Today’s links are predominantly an ode to our favorite ladies. Well, and some normcore. Yup, ladies and normcore. … Read More
It’s not worth talking about American horror writing — fiction that deals in the mysterious, the supernatural, and the mind-bending — without mentioning Shirley Jackson. From her 1948 short story “The Lottery” to such novels as We Have Always Lived in the Castle and The Haunting of Hill House, Jackson’s writing belongs alongside that of authors like H.P. Lovecraft, Neil Gaiman, Peter Straub, and Stephen King, with an impressive body of work that deserves more frequent and spirited discussion. … Read More
I could make a list of acts I’m excited to see at SXSW this year: Mark Kozelek, Sylvan Esso, Eagulls, London Grammar, Diarrhea Planet, Hurray for the Riff Raff, Perfect Pussy, Future, Sam Smith, Against Me!, and a lot more I won’t know about until I stumble upon them, tipsily, in the middle of the afternoon.
But half the fun of going to SXSW is improvising when you can’t get into shows or don’t want to deal with lines, in the process seeing artists you normally never would. So instead of focusing on my personal to-do list at SXSW Music, I want to take a look at the topics I expect will garner online chatter this week, once music industry folks and writers alike map out their own highly personalized schedules. Some will focus on the deeply sponsored events, like Lady Gaga performing in a Doritos vending machine, or the entirety of the iTunes Festival, while others will completely eschew the sort of shows that require a badge or even an RSVP. These should cover most of our bases, though. … Read More
AUSTIN, TX: Silicon Valley, Mike Judge and Alec Berg’s new HBO comedy, opens with a rather alarmingly incongruous image: Kid Rock, on a neon-covered stage, in mid-performance. Lest we worry that we’ve accidentally switched over to NASCAR, Judge pulls back to reveal where Rock is performing: in front of a sparsely populated, totally uninterested party of tech geeks. The man throwing the party just made a mint selling his product to Google; the four men first seen standing around drinking beer (a subconscious shout-out to Judge’s King of the Hill) are on the other side of the equation, coders and programmers slaving away, desperately hoping to get rich off the next big thing. And then, almost accidentally, one of them discovers it. … Read More
It didn’t take long for me to fall in love with Veronica Mars. I was intrigued by the tone of the show: an inventive mix of teen drama and murder mystery. It’s a film noir in a high school cafeteria, a thriller that breaks for final exams. It immediately draws viewers into this seedy adolescent world where there is a culture clash between the haves and the have-nots, and it doesn’t hesitate to show the way that money and influence have the power to tear friends, schools, and entire towns apart. … Read More
AUSTIN, TX: It would be safe, even an understatement, to say that Lena Dunham and the SXSW Film Festival have some history. Her first film, Creative Nonfiction, played here in 2009 (an earlier version was rejected the previous year), and that first trip to Austin — a place which, to her, “represents magic, hope, beginnings, adulthood, freedom, triumph, and tacos” — was “the greatest week of my life. I ate tacos, I drank milkshakes, I swam in Barton Springs, I drank a beer at a backyard rock show and talked to cute guys who never would have given me the time of day in New York, because everything is bigger in Texas.” … Read More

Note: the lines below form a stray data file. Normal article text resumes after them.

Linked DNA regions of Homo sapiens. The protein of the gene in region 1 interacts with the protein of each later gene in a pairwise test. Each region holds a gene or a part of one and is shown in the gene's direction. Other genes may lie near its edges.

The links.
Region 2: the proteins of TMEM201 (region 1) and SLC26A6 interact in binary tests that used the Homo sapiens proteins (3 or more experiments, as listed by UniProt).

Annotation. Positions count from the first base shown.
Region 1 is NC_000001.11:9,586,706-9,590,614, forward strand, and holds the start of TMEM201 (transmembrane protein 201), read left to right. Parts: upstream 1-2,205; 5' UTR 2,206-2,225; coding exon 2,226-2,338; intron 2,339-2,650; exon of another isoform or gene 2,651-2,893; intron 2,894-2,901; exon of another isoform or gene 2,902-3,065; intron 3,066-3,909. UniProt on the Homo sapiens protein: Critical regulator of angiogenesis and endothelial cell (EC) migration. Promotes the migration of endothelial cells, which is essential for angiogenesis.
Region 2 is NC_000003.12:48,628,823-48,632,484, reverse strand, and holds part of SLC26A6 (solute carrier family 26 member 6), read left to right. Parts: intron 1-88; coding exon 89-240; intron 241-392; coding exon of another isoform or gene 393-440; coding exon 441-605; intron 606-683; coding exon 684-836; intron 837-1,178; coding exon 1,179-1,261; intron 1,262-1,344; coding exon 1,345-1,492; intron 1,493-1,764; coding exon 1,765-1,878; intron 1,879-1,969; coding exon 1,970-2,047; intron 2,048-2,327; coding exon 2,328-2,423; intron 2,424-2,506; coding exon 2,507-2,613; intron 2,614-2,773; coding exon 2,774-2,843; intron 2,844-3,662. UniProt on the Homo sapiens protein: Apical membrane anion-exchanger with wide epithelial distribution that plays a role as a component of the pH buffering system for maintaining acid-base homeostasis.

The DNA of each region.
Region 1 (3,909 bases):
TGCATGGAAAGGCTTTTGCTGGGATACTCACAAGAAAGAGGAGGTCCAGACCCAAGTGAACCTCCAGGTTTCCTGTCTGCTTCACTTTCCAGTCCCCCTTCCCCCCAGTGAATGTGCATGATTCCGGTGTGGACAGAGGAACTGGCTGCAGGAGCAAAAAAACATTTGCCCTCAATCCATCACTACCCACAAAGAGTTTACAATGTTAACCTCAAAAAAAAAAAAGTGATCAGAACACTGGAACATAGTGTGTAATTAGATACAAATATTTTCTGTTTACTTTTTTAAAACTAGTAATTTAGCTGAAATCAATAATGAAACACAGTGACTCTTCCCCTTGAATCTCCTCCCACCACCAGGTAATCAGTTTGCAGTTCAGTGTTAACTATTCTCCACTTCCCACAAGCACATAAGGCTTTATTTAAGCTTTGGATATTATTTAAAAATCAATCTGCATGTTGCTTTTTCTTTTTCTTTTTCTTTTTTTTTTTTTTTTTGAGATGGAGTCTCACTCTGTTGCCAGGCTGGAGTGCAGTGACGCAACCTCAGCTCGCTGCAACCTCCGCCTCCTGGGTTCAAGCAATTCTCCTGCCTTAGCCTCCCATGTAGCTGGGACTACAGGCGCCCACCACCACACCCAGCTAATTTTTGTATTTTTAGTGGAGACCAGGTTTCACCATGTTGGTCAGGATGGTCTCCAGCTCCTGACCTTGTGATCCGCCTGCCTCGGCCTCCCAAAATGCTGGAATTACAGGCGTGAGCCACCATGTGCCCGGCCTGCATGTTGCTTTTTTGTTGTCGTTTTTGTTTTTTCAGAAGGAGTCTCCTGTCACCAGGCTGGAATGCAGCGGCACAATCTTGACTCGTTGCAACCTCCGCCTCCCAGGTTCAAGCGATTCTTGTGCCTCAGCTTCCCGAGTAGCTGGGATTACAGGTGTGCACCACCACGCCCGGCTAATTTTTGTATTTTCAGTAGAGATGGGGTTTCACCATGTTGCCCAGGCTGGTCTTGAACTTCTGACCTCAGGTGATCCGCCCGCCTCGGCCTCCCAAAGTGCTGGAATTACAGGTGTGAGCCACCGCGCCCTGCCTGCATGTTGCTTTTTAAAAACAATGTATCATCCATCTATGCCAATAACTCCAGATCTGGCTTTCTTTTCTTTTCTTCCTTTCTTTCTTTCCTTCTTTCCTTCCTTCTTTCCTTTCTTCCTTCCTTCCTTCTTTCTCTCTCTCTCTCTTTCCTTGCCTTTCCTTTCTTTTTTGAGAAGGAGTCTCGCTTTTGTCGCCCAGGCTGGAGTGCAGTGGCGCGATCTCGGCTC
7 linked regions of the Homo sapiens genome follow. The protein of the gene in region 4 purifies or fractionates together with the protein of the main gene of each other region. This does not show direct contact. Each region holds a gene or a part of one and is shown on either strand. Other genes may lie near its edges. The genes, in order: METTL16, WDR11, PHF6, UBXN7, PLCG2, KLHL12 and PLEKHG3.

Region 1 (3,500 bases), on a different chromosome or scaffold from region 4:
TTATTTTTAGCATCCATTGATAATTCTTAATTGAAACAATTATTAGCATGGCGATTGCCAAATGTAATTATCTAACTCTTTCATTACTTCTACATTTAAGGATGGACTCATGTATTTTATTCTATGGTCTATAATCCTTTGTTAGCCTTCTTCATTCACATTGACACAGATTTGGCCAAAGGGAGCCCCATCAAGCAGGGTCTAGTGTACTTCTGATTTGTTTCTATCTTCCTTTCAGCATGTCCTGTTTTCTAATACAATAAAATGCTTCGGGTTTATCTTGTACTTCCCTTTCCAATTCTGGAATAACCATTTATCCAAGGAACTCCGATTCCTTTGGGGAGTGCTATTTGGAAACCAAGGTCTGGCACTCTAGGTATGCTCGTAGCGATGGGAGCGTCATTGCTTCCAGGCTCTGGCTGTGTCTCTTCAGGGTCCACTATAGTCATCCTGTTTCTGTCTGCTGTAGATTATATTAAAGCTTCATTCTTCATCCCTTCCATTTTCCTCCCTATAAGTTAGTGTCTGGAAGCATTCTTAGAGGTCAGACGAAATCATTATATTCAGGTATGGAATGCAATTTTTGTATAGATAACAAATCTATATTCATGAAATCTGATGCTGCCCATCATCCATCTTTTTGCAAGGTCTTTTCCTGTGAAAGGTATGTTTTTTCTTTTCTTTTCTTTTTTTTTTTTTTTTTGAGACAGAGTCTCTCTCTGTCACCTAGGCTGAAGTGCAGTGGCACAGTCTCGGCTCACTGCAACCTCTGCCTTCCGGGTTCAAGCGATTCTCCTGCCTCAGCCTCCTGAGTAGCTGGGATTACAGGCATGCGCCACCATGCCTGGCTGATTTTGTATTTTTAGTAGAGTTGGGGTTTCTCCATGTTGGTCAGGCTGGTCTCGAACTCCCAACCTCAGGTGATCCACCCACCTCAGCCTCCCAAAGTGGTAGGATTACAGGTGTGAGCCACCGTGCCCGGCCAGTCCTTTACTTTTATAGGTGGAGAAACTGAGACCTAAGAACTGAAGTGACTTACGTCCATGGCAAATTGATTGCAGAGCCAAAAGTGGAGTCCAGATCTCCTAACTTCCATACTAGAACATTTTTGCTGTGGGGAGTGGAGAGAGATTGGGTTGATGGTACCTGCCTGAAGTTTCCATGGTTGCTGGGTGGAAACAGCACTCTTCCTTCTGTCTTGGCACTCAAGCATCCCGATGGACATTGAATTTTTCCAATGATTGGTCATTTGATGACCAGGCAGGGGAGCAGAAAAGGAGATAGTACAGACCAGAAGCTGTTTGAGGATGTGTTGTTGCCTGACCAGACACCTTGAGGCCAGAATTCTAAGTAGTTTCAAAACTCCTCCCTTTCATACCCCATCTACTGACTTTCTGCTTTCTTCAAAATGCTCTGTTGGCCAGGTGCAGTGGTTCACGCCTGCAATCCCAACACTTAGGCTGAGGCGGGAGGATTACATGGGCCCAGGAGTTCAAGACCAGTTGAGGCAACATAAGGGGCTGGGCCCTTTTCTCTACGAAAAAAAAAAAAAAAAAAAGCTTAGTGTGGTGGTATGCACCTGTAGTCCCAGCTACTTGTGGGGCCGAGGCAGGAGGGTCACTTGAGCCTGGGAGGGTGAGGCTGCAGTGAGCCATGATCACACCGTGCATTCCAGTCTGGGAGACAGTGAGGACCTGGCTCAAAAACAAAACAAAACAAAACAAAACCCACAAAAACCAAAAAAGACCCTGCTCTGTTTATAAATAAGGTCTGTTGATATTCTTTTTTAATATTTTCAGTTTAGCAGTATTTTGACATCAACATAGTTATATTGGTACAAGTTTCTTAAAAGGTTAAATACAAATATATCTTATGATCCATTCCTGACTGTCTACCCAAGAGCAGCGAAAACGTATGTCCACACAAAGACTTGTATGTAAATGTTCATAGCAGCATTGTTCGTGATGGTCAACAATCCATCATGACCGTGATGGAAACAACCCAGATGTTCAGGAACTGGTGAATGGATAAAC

It seems rather unprecedented, I suppose, for the President of the United States to shoot a funny Internet video with an absurdist comic. Could you imagine, perhaps, Ronald Reagan joking around with Andy Kaufman? So I expect President Barack Obama’s appearance on Between Two Ferns with Zach Galifianakis will cause more than a few grumbles among those who make their living as talking heads for right-leading media outlets. But at this point, when the relationship between American politics and the entertainment media has become so symbiotic, is it a surprise at all? … Read More
In Walter Kirn’s Blood Will Out, the writer and journalist (his fiction includes Thumbsucker and Up in the Air, and he’s a familiar byline in publications from GQ to The New Republic) writes about his 15-year friendship with a man who he knew as Clark Rockefeller, a charming eccentric from the wrong side of the fabled American dynasty. Now, for people with long memories of notorious true crime cases, Rockefeller was really Christian Karl Gerhartsreiter, a con artist of many names and many aliases who created a whole American life out of nothing and is now serving a life sentence for the brutal murder of a Californian couple. … Read More
Some musical trends are easy to spot a mile away, but last year’s chart domination by female-driven alt-pop was more of a pleasant surprise. Lorde was the obvious epicenter, but further down the charts and in critical circles, we saw a number of other prominent players. When exciting debuts from Charli XCX and Sky Ferreira finally landed after years in the works, it felt like there was a true place for them, not just some corner of the music world. We also saw the rise of Chvrches, led by Lauren Mayberry and, a year earlier, Grimes’ stunning debut. Even longtime indie duo Tegan & Sara went full-on pop with 2013′s Heartthrob, which garnered them commercial radio play in a big way. … Read More
According to the Book of Genesis, there once lived a 600-year-young patriarch named Noah who saved the world’s animals — including humans — from a titanic flood on a boat handmade from gopher wood.
Interpreted by the 50 artists Darren Aronofsky solicited to contribute to an exhibit supplementing his film Noah, splinters of the biblical story debuted as Fountains of the Deep: Visions of Noah and the Flood at the storefront 462 West Broadway gallery on March 6 to a crowd of common and legendary faces. … Read More